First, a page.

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Why the Mainline Has Become the Sideline and What to Do

Contemporary Mainline Protestantism remains largely stuck in a model of ministry and clergy development that is outdated and harmful to the future of mainline faith traditions, according to United Methodist Church bishop Kenneth H. Carter Jr., Duke Divinity School professor L. Gregory Jones, and Duke Divinity School associate dean Susan Pendleton Jones, in an essay written for Faith & Leadership, an online offering of Duke Divinity School.

The disruption comes, the authors write, from a change in culture that the Church has been slow to recognize, and often still does not understand. Traditionally, they point out, "being a pastor was almost a 'family business,'" in which  mentoring into ministry "took place in literal family systems," and was "nourished and strengthened" in seminaries. While that model worked well enough while "congregations were homogenous, candidates for ministry were mostly middle-class Anglo men, and clergy skills were easily transferable" from community to community and church to church, it does not work in the contemporary world.

Today, U.S. neighborhoods and culture are much more diverse, and people from a range of backgrounds are experiencing God's call to ministry. Seminaries, however, have not adequately responded. "In short, we in the mainline have not paid attention to multiple disruptive forces affecting clergy leadership development" needs. Denominations have been as slow to understand the disruptions, continuing "to focus on their standards and rules for becoming clergy. They have discounted the significance of lay leadership development" outside of roles limited to specific congregations or authorized men's and women's groups. As a result, a few large local congregations have taken matters into their own hands, creating "a host of innovative experiments to develop the clergy they need" or to hire innovative, entrepreneurial missions pastors to create experimental ministries in their neighborhoods.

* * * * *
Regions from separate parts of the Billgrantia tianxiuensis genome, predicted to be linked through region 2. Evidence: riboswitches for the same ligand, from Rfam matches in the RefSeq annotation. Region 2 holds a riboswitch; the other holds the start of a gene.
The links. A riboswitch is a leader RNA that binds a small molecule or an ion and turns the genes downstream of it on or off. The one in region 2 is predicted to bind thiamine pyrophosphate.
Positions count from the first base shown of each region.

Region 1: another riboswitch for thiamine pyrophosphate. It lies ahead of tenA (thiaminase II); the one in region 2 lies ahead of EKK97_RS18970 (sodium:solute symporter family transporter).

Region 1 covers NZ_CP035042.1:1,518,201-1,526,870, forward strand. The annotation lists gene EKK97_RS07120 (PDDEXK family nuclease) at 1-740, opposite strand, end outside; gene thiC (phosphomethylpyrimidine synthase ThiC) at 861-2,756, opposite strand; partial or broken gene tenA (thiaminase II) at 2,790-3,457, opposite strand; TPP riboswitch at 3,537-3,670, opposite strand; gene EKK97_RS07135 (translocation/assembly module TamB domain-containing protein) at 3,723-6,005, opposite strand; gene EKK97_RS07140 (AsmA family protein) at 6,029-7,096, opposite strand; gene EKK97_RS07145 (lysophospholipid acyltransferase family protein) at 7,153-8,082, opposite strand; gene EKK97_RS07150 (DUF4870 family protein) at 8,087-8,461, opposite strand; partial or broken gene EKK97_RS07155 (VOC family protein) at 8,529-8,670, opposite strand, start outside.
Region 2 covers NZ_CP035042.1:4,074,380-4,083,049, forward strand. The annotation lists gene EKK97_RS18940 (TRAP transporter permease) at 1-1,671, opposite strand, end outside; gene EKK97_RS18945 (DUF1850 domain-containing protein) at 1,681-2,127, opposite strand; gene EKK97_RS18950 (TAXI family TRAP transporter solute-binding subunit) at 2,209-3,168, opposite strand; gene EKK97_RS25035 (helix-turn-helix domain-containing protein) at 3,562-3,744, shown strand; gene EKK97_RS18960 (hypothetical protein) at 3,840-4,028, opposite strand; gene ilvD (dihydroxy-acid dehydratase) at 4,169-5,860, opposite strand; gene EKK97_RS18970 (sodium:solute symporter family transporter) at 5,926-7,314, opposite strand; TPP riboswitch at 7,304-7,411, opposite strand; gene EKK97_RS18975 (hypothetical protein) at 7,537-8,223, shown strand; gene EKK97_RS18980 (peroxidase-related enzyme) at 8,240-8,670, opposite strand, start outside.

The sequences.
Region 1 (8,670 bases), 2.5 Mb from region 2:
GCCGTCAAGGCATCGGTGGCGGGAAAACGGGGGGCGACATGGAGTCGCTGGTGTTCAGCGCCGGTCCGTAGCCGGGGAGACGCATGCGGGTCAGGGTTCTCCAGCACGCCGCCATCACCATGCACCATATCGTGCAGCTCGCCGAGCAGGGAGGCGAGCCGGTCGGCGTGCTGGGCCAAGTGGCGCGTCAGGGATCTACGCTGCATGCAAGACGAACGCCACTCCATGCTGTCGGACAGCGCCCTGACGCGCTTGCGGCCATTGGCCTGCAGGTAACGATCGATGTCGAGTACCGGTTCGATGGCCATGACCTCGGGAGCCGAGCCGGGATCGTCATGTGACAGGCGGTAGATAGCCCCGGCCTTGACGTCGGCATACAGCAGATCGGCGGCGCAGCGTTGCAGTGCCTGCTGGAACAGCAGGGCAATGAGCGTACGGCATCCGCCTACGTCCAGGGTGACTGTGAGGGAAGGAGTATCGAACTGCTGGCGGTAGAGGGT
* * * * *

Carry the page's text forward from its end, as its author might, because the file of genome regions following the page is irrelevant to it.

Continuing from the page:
Whether mainline Protestants can shift their mindsets fast enough to survive the disruption of culture and church that is upon them is an open question. However, if they are going to be successful, they need to adopt the strategies of disruptive innovation, in which congregation's create experimental laboratories to find new, better ways to reach populations for Christ. That requires focusing on the mission rather than the method, in order to anticipate changes in society that require changes in method. It also requires seminaries to adjust their curricula to include courses and other programs to empower future clergy with the skills and mindset to lead congregations through turbulent change, including good business skills and an entrepreneurial perspective

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